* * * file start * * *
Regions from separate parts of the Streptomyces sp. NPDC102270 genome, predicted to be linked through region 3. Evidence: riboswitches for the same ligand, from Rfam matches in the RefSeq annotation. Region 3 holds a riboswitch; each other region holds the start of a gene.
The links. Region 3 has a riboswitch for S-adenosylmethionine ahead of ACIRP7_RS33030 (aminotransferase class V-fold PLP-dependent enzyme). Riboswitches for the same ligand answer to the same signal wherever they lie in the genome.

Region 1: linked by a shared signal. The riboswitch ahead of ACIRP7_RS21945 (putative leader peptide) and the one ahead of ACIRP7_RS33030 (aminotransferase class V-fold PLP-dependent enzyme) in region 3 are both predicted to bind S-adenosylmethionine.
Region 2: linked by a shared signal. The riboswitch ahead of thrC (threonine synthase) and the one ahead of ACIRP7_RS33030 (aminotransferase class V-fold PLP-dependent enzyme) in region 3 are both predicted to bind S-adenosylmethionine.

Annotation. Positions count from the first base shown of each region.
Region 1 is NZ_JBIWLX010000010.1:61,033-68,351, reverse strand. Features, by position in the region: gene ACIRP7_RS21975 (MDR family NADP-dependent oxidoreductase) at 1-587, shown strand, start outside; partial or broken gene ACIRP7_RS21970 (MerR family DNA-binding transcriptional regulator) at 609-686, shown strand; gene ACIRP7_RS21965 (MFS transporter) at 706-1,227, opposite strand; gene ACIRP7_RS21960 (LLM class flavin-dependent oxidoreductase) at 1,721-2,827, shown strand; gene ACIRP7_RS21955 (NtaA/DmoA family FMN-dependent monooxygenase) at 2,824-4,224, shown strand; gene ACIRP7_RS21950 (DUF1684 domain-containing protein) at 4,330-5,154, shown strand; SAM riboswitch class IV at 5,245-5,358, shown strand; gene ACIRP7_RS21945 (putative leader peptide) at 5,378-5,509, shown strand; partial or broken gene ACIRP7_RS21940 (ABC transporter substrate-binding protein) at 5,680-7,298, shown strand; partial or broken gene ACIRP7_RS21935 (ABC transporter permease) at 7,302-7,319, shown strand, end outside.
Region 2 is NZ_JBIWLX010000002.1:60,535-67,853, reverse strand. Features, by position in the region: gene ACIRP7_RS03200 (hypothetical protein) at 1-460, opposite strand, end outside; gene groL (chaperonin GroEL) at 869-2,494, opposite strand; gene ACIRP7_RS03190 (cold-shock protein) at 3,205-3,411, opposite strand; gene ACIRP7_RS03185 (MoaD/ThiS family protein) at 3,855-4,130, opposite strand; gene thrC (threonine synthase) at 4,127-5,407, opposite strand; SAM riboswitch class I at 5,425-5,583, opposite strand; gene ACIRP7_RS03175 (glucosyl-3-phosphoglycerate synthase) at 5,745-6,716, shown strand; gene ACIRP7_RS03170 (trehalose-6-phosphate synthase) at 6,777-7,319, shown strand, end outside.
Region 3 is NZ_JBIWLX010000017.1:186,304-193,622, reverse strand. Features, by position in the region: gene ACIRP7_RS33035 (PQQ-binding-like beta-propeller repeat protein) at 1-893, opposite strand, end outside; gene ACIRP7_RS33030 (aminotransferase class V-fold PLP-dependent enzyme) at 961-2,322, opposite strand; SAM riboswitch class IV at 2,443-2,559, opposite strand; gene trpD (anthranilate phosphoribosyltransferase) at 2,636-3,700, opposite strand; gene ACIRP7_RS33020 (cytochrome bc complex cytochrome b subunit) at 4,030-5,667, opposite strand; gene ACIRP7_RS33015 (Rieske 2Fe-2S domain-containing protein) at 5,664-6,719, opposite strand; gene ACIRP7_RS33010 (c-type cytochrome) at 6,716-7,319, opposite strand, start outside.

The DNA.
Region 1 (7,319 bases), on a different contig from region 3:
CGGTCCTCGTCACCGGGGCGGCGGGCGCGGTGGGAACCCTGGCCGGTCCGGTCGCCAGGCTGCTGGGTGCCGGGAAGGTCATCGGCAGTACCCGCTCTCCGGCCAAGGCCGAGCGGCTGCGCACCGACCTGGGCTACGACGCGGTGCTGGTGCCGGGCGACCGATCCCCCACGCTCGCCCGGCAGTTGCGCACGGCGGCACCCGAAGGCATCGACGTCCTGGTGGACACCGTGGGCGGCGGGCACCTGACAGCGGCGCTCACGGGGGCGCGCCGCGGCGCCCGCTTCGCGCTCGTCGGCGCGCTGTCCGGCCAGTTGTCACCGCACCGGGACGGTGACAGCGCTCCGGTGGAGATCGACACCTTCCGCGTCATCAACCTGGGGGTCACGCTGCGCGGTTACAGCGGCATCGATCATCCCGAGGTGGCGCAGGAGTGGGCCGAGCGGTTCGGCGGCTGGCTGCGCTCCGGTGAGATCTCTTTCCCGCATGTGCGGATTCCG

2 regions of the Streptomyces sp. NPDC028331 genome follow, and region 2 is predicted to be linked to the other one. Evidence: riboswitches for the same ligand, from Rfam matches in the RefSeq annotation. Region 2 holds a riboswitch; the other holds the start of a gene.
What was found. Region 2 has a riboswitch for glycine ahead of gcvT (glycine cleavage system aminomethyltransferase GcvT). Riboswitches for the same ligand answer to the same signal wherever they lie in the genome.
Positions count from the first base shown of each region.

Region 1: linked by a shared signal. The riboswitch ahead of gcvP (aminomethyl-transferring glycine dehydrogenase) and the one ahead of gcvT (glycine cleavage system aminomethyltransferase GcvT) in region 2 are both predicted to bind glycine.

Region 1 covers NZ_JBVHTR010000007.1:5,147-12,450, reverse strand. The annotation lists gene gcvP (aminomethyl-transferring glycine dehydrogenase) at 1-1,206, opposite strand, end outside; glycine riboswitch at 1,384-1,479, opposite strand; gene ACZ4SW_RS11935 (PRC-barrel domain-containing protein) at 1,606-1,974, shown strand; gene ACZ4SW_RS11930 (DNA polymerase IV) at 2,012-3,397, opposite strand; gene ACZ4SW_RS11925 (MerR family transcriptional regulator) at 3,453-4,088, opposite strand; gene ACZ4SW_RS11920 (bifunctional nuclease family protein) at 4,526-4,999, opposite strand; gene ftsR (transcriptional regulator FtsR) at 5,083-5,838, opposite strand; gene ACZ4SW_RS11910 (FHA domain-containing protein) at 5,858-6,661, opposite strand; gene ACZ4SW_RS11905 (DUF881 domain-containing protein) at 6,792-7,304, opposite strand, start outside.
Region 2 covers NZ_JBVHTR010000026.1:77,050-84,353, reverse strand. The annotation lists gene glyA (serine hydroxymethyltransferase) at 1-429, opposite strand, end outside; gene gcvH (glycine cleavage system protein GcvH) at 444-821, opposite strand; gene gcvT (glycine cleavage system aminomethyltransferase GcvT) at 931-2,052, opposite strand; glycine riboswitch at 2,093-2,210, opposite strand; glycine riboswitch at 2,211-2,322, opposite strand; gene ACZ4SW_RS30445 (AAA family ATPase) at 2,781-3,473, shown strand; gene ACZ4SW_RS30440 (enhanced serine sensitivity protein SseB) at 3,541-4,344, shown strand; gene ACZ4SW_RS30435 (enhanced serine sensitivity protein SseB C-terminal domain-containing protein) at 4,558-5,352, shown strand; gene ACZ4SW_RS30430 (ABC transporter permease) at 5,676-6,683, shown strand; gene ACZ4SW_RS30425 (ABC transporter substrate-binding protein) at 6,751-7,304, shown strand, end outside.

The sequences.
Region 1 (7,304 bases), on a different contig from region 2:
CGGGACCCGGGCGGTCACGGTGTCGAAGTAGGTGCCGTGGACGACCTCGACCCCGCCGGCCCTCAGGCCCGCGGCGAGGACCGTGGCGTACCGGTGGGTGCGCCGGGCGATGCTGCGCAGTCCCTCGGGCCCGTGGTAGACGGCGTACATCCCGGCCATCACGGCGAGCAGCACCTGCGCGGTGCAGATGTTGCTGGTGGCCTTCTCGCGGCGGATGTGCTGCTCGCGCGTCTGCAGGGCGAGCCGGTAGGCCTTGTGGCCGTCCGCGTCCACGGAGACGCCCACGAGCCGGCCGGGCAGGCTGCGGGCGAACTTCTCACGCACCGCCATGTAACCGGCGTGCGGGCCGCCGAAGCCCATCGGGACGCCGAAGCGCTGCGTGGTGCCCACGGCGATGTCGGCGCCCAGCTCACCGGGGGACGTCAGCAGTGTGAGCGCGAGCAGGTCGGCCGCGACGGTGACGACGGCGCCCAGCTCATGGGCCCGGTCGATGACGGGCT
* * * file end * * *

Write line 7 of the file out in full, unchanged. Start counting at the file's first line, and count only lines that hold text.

Region 2 is NZ_JBIWLX010000002.1:60,535-67,853, reverse strand. Features, by position in the region: gene ACIRP7_RS03200 (hypothetical protein) at 1-460, opposite strand, end outside; gene groL (chaperonin GroEL) at 869-2,494, opposite strand; gene ACIRP7_RS03190 (cold-shock protein) at 3,205-3,411, opposite strand; gene ACIRP7_RS03185 (MoaD/ThiS family protein) at 3,855-4,130, opposite strand; gene thrC (threonine synthase) at 4,127-5,407, opposite strand; SAM riboswitch class I at 5,425-5,583, opposite strand; gene ACIRP7_RS03175 (glucosyl-3-phosphoglycerate synthase) at 5,745-6,716, shown strand; gene ACIRP7_RS03170 (trehalose-6-phosphate synthase) at 6,777-7,319, shown strand, end outside.